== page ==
Hertfordshire in history: people, places, society; industry, craft and culture
Hertfordshire Publications was founded 40 years ago and became an imprint of the University of Hertfordshire Press in February 2001.
It publishes local history books in association with the Hertfordshire Association for Local History (HALH) whose membership includes both individuals and local history societies in Hertfordshire. Members receive a discount on the retail price of books published in the series.
Proposals for new books on Hertfordshire history will be considered by the Hertfordshire Publications Editorial Committee and the following criteria will be taken into account:
- The imprint is confined to the publication of books on the history of Hertfordshire.
- Only books of county-wide interest will be accepted for publication. This would in most cases exclude parish histories.
- We would normally expect manuscripts to be not less than 40,000 words long.
Books to explore
Author: Letchworth Local History Research Group
In this richly illustrated account, Letchworth Local History Research Group look in detail at the town’s foundation in the early 1900s and the energetic organisation and administration that enabled it to get off the ground quickly and successfully.
Author: Kate Thompson
A century of creative learning
Author: Maggie Kilbey
Maggie Kilbey explores attempts to improve parochial music-making in Hertfordshire between 1760 and 1870.
Editor: Steven King , Gillian Gear
This comparative study gathers together new research by local historians into aspects of welfare in Hertfordshire spanning four centuries.
Author: Judith Pettigrew , Rory W. Reynolds , Sandra Rouse
Three Counties Asylum 1860-1999
Editor: David Short
Printed in full colour, and with a fold-out parish map, the Historical Atlas is an essential tool for the local historian and anyone with an interest in this fascinating county.
Editor: Kris Lockyear
This volume celebrates the close collaboration of professional archaeologists and highly skilled avocational groups that is a hallmark of archaeology in Hertfordshire.
Author: Eileen Wallace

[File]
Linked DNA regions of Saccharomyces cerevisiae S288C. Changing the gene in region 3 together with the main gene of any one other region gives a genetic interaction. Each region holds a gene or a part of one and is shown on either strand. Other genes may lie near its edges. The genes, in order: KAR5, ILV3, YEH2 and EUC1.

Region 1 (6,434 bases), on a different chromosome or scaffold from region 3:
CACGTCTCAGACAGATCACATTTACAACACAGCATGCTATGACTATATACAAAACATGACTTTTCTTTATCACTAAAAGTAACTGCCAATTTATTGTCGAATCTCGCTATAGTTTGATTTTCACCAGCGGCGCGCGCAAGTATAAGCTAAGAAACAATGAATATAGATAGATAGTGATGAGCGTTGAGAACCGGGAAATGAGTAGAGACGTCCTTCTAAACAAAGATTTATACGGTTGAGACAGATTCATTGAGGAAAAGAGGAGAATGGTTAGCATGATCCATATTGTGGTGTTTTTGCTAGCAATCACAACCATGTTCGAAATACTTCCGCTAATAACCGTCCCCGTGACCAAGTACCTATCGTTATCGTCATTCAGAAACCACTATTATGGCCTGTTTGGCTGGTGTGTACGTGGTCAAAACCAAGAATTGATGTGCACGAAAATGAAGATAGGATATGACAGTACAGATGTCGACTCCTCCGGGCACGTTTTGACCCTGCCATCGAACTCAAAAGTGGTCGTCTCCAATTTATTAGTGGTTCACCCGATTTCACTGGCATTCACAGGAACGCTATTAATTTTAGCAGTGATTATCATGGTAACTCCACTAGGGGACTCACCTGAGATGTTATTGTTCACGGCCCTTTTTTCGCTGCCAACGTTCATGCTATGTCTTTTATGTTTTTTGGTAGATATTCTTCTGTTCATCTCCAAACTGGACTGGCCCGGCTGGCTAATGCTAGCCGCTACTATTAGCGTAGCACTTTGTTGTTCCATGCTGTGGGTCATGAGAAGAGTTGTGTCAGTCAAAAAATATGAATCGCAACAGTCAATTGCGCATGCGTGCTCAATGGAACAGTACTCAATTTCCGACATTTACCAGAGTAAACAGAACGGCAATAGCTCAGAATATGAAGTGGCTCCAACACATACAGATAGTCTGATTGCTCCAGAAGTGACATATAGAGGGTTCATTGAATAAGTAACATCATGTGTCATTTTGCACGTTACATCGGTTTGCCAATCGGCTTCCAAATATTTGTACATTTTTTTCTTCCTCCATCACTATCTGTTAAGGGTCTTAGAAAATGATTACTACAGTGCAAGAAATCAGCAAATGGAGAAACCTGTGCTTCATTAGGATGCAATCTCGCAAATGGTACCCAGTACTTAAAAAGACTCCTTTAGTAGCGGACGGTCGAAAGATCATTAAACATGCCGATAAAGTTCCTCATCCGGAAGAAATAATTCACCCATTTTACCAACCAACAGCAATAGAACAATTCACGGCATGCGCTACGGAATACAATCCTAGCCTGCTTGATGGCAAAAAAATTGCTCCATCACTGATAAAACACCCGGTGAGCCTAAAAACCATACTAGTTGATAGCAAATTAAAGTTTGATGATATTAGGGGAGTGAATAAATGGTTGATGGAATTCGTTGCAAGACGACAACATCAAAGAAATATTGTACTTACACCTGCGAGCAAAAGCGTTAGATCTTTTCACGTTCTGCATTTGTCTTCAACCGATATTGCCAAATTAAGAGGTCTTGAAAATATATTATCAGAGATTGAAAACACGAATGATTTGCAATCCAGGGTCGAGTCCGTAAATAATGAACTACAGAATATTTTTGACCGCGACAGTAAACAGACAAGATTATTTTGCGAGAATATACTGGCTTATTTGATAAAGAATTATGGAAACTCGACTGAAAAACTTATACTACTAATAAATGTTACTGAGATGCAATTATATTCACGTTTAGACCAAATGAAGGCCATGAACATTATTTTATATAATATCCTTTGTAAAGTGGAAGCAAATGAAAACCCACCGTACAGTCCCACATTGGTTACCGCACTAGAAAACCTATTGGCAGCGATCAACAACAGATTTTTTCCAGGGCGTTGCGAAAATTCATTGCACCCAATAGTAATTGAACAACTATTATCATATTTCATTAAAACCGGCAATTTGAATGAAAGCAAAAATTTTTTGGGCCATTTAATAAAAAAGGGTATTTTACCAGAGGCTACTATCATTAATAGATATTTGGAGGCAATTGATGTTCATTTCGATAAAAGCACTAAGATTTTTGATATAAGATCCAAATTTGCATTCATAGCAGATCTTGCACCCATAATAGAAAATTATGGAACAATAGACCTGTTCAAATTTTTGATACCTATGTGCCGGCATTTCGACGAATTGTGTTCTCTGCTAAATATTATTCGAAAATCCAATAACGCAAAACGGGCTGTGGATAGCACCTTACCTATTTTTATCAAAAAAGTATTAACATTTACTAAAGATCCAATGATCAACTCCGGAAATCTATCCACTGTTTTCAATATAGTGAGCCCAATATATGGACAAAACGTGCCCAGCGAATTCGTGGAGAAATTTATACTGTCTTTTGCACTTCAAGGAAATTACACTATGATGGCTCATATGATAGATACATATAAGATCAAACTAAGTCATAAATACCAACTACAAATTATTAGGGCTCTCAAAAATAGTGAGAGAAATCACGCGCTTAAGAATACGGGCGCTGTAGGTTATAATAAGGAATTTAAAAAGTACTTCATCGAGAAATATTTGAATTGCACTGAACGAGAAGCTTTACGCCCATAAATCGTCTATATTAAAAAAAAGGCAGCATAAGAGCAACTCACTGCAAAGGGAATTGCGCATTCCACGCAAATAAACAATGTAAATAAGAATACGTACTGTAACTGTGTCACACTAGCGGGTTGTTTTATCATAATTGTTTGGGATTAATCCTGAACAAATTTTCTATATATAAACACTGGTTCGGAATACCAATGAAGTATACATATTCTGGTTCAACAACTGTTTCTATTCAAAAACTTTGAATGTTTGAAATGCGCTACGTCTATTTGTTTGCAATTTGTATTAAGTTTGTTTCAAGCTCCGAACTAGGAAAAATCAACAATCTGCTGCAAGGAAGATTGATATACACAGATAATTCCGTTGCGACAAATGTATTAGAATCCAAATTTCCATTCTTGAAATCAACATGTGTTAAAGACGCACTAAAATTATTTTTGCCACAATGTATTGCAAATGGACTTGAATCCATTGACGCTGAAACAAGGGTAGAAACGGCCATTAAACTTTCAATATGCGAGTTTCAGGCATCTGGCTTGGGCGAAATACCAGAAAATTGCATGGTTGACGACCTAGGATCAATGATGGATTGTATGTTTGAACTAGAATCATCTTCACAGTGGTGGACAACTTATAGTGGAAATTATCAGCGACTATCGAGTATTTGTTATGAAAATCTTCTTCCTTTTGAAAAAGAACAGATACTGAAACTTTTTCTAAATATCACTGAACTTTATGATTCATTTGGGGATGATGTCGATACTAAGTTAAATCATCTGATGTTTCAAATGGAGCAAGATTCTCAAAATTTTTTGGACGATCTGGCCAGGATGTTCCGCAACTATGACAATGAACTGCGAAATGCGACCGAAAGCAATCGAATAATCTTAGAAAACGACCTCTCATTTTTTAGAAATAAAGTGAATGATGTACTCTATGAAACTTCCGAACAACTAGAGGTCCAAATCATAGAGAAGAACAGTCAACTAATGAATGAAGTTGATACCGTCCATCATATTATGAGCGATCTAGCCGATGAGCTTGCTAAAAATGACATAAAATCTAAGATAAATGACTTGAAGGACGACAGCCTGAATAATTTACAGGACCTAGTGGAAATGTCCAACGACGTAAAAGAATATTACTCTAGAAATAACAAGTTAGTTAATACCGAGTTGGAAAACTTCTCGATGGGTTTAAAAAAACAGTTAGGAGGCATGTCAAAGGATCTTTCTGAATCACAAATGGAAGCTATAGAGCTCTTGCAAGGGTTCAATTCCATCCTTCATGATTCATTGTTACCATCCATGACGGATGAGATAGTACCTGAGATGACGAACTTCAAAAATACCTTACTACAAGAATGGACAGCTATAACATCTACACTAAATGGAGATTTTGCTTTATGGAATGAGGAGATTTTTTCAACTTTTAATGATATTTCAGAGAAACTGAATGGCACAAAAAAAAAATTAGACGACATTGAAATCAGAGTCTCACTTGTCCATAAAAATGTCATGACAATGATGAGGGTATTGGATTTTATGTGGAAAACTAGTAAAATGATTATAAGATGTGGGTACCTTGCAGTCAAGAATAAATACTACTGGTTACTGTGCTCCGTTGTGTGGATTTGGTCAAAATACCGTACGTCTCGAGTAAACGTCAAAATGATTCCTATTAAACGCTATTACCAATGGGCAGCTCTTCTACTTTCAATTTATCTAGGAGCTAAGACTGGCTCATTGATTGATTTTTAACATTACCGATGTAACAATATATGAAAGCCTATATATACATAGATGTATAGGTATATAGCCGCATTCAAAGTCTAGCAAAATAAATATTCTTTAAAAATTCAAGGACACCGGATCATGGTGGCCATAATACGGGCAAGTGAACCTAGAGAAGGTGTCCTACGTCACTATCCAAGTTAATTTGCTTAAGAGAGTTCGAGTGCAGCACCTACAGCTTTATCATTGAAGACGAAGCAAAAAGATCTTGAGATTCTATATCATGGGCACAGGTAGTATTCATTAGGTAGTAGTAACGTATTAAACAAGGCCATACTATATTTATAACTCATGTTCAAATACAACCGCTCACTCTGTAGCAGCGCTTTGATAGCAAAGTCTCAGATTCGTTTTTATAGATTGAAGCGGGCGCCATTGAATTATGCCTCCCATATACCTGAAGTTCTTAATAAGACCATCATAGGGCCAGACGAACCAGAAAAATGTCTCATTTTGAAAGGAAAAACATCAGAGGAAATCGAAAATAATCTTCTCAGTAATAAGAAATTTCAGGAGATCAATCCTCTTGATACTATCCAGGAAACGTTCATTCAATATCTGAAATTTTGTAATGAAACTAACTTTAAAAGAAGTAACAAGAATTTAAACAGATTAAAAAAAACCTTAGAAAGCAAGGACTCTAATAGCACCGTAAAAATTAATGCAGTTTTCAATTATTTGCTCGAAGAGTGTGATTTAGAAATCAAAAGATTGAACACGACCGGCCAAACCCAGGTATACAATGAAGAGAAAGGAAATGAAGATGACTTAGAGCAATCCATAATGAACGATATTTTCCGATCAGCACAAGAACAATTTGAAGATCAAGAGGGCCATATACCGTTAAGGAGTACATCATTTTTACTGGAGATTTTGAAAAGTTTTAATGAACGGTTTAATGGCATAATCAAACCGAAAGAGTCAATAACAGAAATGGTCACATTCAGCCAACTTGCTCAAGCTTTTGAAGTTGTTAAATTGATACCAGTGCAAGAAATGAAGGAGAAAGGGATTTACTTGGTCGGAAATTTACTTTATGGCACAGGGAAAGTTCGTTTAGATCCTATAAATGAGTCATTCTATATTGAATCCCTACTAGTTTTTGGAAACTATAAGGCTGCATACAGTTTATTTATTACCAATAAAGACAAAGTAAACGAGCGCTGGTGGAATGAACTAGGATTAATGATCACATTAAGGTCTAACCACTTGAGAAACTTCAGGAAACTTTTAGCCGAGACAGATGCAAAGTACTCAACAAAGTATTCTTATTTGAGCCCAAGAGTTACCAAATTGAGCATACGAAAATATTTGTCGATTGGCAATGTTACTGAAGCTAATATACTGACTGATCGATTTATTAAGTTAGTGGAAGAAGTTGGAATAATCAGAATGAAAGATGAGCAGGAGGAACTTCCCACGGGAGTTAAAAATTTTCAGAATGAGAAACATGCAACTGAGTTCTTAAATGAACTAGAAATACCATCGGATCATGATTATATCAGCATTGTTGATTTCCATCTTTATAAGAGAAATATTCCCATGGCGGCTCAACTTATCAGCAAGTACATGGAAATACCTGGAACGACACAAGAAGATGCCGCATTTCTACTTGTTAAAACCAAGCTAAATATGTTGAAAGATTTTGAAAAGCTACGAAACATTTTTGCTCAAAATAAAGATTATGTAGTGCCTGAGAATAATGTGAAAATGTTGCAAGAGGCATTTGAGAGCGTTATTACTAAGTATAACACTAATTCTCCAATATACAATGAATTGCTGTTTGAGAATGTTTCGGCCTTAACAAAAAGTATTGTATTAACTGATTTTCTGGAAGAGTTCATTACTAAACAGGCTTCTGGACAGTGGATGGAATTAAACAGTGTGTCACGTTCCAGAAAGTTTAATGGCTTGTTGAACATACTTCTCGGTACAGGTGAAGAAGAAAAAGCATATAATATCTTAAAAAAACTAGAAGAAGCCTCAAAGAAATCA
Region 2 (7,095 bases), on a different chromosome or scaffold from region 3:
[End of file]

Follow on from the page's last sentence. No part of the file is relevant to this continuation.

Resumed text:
This book focuses on the lives of working children in nineteenth-century Hertfordshire employed in agriculture, straw-plaiting, silk-throwing, paper and brickmaking and as chimney sweeps.
Author: Allen Eyles , Keith Skone
This is a book that will intrigue and entertain film buffs and local historians alike.
Author: Anne Rowe , Tom Williamson
Lavishly illustrated with maps and photographs, this authoritative work will be invaluable reading for all those with an interest in the history, archaeology, and natural history of this fascinating county.
Editor: Deborah Spring
“This is thorough, well-illustrated with archive pictures, and of interest to readers way beyond Hertfordshire's boundaries.” Historic Gardens Foundation Newsletter
Editor: Susan Flood , Tom Williamson
Presents complete transcriptions of all the key documents relating to Repton's activities, including the full text of seven Red Books.
Author: Anne Rowe
“There is something in Rowe's book for everyone, from those interested in the history of the county, or of parks generally, to those requiring methodological templates for their own local studies.” Amanda Richardson, Landscape History
Author: Hugh Prince
In this authoritative history of Hertfordshire's great parks, Dr Hugh Prince considers the cultural, political and economic influences on their changing fortunes over the past 500 years.
Not currently available.
Author: Fabian Hiscock
Fabian Hiscock considers the dramatic technological and economic changes of the last decade of the eighteenth century as it played out in western Hertfordshire, focusing in particular on just one of the many innovations of the time: the Grand Junction Canal, created to connect the Midlands with London.
Editor: Jonathan Mein , Anne Wares , Sue Mann
This study examines the reality of life on the Home Front in St Albans during the First World War.
Editor: J.T. Smith , M.A. North
This study of the small cathedral city of St Albans offers a rare insight into social change in a typical English community between 1650 and 1700.
Author: Stephen V. Ward
Stephen Ward reassesses the legacy of Ebenezer Howard.
Author: Hertfordshire Archives and Local Studies
This practical and comprehensive guide provides an indispensable introduction to everything family historians need to know in order to trace their ancestors.
Author: Anne Rowe
This meticulously researched book opens a window onto Tudor and early Stuart Hertfordshire and illuminates a significant aspect of the county’s landscape history.